3. Opposing the death penalty.


Freedom of Expression Under Attack in Central America: Four Cases From New AI Report

Out of  almost 300 cases of human rights abuses covered in Amnesty International’s new report, Transforming Pain into Hope:  Human Rights Defenders in Latin America, only four have resulted in the conviction of those responsible.

One of the main reasons why violators continue enjoy impunity is that they target precisely those individuals who expose their crimes.  The report therefore emphasizes the danger posed to journalists, bloggers, and trade unionists who speak up for human rights.

Just within the relatively small region of Central America, the report highlights four important cases of attacks on freedom of expression that seek to cover up other human rights abuses: SEE THE REST OF THIS POST

Why is El Salvador Cruelly Punishing Women Who Need Medical Help?

Ireland is not the only nation with strict abortion laws that cost women their lives.

Since 1998, El Salvador has had a total ban on abortions, under any circumstances. In March of this year, Salvadoran police arrested a woman (“Mery”) when she sought medical treatment after a clandestine abortion. The medical providers reported her to the police—as required by law. In addition to the physical complications associated with the abortion, she showed clear signs of emotional distress and panic.

Instead of providing “Mery” with counseling, the authorities sentenced her to two years in El Salvador’s violent, overcrowded prison system. Her emotional state deteriorated and she tried to kill herself in September 2012. Prison authorities responded by handcuffing “Mery” to a bed in a psychiatric hospital and placing an armed guard in her room. Amnesty is especially concerned because she has been cut off from both the psychological help she needs as well as legal counsel.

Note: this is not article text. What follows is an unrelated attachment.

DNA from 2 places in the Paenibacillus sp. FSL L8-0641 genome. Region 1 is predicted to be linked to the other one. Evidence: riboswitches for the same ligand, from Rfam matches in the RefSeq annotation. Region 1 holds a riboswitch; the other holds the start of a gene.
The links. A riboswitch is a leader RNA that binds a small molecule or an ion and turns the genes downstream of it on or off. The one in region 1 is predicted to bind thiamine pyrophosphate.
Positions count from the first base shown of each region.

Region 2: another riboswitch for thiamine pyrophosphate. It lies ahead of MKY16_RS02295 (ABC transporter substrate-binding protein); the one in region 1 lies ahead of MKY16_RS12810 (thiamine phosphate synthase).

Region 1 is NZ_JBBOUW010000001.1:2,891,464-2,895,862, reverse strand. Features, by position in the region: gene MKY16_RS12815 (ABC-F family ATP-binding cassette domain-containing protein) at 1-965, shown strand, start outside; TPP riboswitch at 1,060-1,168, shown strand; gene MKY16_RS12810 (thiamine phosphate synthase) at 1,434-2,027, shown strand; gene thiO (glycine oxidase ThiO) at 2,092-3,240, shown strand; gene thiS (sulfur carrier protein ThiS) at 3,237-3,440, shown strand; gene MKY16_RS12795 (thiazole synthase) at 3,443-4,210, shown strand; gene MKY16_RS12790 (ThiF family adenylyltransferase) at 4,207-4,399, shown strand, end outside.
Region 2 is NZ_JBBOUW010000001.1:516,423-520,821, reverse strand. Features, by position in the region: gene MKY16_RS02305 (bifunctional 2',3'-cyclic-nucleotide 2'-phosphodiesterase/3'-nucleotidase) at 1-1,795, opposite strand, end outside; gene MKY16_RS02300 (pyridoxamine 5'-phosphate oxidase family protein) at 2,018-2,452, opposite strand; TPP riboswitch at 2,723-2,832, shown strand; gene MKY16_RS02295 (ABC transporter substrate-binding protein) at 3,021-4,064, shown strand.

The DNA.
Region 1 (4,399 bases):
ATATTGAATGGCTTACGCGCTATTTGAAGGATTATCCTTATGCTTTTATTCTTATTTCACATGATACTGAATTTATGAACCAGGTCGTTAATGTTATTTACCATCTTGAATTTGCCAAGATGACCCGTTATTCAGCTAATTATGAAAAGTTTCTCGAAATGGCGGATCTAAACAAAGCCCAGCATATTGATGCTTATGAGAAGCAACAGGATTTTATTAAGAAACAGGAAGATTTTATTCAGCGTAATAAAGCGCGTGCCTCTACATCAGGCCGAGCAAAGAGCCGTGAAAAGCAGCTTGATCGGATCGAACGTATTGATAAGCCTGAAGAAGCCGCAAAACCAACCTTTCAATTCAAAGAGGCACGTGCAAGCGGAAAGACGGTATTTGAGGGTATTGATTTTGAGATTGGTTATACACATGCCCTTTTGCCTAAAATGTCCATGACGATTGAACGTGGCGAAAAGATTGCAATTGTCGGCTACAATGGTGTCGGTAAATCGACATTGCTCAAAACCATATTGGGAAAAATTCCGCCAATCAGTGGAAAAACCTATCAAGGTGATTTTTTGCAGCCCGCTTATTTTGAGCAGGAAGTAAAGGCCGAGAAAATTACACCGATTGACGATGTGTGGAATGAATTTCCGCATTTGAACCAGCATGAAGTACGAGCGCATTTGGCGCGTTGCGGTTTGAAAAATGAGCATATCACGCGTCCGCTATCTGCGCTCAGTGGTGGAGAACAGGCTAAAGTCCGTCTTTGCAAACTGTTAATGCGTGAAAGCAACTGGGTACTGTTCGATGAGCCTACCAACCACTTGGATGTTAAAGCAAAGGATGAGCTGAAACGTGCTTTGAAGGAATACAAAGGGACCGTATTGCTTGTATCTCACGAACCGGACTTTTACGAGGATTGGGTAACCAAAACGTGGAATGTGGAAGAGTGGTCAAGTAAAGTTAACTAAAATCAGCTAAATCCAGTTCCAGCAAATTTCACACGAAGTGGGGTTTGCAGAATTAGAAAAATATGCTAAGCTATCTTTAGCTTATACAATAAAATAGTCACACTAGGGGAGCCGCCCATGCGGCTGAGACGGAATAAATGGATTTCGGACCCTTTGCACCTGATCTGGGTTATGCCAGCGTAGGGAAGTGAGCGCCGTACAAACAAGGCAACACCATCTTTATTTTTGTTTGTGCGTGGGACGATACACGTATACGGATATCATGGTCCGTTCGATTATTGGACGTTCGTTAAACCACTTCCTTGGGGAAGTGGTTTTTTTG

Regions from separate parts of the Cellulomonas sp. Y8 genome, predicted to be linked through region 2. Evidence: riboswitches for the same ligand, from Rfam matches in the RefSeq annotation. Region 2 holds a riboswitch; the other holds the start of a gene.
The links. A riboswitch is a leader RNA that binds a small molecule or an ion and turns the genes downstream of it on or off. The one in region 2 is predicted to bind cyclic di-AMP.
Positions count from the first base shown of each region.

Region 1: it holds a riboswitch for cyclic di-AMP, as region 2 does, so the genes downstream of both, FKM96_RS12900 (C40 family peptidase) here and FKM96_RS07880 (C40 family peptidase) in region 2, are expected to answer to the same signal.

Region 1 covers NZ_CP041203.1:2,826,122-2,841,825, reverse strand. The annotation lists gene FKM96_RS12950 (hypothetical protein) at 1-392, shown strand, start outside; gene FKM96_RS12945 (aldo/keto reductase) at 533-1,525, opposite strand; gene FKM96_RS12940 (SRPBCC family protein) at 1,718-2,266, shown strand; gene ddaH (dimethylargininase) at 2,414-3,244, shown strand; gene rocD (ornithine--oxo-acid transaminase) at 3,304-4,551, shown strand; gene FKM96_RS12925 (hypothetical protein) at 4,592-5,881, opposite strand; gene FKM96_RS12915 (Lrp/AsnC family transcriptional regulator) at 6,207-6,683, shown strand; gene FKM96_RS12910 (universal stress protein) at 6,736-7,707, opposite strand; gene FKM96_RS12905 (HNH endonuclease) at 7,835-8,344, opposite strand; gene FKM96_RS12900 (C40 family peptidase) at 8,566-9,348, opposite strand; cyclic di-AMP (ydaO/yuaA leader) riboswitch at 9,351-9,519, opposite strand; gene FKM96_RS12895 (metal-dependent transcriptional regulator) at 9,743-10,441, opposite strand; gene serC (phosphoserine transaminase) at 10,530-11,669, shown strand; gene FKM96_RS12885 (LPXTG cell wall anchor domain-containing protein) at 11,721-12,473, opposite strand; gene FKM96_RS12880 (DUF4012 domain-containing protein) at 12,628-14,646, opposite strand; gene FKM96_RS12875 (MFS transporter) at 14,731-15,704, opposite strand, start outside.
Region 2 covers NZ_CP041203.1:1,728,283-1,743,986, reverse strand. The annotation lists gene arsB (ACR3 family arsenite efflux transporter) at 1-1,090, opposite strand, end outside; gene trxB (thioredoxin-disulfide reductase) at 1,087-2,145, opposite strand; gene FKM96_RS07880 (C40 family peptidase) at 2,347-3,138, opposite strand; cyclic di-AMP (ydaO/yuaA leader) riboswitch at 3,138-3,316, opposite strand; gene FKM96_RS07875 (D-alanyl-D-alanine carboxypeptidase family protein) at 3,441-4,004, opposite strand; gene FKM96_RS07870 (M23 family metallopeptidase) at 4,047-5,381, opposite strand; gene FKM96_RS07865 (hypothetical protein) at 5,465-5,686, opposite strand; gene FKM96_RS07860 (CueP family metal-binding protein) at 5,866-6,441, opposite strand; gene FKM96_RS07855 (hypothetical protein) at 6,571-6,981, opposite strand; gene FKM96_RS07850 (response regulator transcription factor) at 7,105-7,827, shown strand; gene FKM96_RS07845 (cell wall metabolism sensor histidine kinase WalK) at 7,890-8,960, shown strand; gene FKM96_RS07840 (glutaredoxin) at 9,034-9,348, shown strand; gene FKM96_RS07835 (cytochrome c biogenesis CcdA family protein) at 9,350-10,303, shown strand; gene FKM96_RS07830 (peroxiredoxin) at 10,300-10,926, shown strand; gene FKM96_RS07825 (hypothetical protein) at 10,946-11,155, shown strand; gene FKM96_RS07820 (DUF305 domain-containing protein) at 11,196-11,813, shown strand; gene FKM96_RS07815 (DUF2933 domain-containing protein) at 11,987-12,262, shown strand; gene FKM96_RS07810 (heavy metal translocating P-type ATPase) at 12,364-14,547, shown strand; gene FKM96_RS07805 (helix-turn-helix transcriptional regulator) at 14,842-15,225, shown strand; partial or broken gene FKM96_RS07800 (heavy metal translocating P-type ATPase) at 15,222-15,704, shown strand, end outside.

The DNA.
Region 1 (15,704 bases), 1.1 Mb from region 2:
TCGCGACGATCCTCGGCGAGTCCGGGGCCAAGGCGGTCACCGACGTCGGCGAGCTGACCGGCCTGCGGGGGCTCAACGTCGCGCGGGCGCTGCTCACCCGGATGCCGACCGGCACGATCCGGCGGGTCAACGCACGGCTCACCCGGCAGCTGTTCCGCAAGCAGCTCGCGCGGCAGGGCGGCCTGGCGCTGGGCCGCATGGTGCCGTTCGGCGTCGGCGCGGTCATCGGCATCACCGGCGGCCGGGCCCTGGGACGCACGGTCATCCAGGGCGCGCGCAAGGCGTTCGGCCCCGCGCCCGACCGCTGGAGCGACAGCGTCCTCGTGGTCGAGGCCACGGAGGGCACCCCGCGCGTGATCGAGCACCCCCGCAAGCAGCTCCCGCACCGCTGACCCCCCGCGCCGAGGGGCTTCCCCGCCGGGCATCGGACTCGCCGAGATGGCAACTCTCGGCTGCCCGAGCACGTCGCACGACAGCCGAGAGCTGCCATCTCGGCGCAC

Salvadorian Journalists And Anti-Mining Activists Under Attack

By Larry Ladutke, Legislative Coordinator

Residents of the Salvadorean town of Ilobasco protest against the explotation of the Canadian mining corporation Pacific Rim ©Jose Cabezas/AFP/Getty Images

Earlier this week, Amnesty issued an urgent action calling on the Salvadoran government to protect journalists at Radio Victoria, a community station in rural Cabañas, and to fully investigate threats against them from a self-proclaimed death squad (grupo de extermino).

Unfortunately, this was not Amnesty’s first urgent action concerning Radio Victoria. In the summer of 2009, journalists were threatened after calling for justice in the abduction, torture, and murder of anti-mining activist Gustavo Marcelo Rivera.

While the police were quick to blame Rivera’s death on youth gangs (mareros), Radio Victoria and others believed that he was killed in retaliation for his leadership in the movement against Pacific Rim’s plan to mine gold in the area. Rivera and other activists argued that these operations would divert water from poor farmers, poison the water supply with cyanide, and fail to produce economic development. The Inter-American Commission on Human Rights echoed Amnesty’s call for a thorough investigation and protective measures.